‘LORD, YOU HAVE BLESSED US’ and ‘TRUST IN THE LORD’ by Mimi Armstrong Farra/ The Keyhole

It’s funny what tunes and ditties get lodged in the brain, to burrow away then surface forever after with regularity, playing themselves like a mantra.  My father, for instance, in the last years of his life whittled down the repertoire of his whistling more or less to just two tunes –one was Lara’s theme from Doctor Zhivago, the other an unidentified piece whose origin even he couldn’t remember.  I’m getting like my dad, no doubt, in this respect –except that I probably have a wider repertoire of nagging mantras in the jumbled recesses of my brain.  One such is certainly the first of these little songs from Mimi Farra, ‘Lord You Have Blessed Us’.

Nearly half a century ago, I began to discover fresh new worship music emanating from North America, firstly from an vibrant Catholic charismatic community called the Word Of God in Ann Arbor  Michigan (a bunch of fabulous albums containing songs that have endured…) and then from the Keyhole –a coffee house folk group, coming as I was soon to learn, from a wider life of ministry centred around Houston’s Church Of The Redeemer,  I was drawn in and drawn on to discover more, finding myself nourished, challenged, encouraged by this music.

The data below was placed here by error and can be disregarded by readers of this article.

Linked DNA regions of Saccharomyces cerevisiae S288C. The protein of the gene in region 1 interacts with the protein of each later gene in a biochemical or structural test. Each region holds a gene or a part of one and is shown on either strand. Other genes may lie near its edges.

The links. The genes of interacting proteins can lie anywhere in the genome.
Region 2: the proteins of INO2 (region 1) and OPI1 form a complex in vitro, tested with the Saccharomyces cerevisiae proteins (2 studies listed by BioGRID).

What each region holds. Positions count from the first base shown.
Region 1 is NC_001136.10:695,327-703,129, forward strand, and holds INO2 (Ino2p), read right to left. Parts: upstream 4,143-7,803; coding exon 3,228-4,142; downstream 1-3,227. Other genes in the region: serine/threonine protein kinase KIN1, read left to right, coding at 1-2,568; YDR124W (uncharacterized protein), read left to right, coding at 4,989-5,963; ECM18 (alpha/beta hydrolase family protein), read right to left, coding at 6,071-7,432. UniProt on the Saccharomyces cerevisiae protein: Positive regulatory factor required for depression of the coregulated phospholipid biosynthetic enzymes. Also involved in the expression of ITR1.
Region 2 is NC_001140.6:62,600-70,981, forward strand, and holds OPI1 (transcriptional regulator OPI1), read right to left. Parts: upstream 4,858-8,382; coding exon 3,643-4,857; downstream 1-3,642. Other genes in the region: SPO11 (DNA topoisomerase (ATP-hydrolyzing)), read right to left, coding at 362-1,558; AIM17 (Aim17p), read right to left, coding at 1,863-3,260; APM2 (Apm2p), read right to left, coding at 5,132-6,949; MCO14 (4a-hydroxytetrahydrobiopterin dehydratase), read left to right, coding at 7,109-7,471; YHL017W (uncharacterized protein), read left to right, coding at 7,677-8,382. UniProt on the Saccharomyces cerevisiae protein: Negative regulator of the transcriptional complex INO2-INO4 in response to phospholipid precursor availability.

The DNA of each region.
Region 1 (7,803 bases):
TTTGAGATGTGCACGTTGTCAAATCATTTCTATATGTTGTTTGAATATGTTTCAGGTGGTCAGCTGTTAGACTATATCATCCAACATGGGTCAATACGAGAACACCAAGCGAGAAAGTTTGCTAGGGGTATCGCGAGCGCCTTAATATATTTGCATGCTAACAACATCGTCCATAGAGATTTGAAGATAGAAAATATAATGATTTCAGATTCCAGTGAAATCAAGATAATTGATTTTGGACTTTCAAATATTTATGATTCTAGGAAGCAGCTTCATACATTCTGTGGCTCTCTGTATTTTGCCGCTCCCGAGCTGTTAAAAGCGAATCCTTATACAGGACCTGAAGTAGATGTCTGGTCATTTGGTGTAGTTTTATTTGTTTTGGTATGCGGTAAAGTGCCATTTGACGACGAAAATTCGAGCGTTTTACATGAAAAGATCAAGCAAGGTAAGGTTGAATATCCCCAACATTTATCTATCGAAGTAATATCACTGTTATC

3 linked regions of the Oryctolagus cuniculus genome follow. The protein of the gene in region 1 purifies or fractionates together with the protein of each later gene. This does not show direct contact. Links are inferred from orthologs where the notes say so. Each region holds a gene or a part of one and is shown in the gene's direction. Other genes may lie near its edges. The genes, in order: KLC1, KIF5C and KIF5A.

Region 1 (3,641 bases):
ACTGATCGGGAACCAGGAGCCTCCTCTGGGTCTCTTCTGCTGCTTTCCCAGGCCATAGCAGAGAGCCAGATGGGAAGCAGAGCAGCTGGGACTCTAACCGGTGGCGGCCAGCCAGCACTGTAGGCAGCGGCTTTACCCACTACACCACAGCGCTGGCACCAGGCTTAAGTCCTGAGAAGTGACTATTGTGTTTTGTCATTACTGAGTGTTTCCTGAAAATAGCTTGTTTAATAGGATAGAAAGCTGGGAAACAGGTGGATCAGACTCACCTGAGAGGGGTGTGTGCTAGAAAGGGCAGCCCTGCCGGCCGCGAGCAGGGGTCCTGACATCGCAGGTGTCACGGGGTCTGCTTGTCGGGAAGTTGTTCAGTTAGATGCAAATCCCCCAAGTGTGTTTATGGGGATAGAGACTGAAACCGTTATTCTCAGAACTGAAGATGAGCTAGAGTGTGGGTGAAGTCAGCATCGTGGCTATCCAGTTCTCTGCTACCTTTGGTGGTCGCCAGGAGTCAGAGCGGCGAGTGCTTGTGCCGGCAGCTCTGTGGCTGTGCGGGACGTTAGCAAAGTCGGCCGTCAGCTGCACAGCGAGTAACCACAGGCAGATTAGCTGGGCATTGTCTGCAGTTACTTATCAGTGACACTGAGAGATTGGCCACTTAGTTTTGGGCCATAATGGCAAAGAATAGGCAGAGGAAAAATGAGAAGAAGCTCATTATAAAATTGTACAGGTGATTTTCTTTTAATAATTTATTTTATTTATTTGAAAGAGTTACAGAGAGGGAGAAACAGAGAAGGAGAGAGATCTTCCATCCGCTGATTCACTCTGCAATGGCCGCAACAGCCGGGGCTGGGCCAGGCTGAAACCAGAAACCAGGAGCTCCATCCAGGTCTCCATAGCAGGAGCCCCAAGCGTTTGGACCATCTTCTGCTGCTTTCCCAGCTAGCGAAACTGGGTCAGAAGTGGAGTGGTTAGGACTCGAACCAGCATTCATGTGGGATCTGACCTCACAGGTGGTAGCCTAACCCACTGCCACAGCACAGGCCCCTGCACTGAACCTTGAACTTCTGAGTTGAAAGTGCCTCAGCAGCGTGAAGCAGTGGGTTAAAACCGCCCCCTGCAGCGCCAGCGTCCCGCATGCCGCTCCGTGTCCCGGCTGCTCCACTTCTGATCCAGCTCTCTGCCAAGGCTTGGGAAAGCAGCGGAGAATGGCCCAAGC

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We are talking the beginnings of the Fisherfolk, of course, and it is clear that Mimi Armstrong played a key part in the early days of what was to be an extraordinary music ministry, in helping to develop something unique in the worship life of that burgeoning community.  You only have to look at the famous TV documentary on that church, ‘Following the Spirit’ aired nationally in the U.S. in 1970 (?), which one imagines gave the church suddenly a whole new public profile.  It’s a little over reverent, perhaps, by modern standards, but despite its grainy black and white artlessness, it’s still something inspirational.  And Mimi features strongly –a little interview with her in the church’s bookstore, footage of her seemingly fronting the Keyhole in their coffeehouse setting, as well as leading some simple songs (self penned songs which turn up on albums like ‘Glory’) in an informal lunch time eucharist.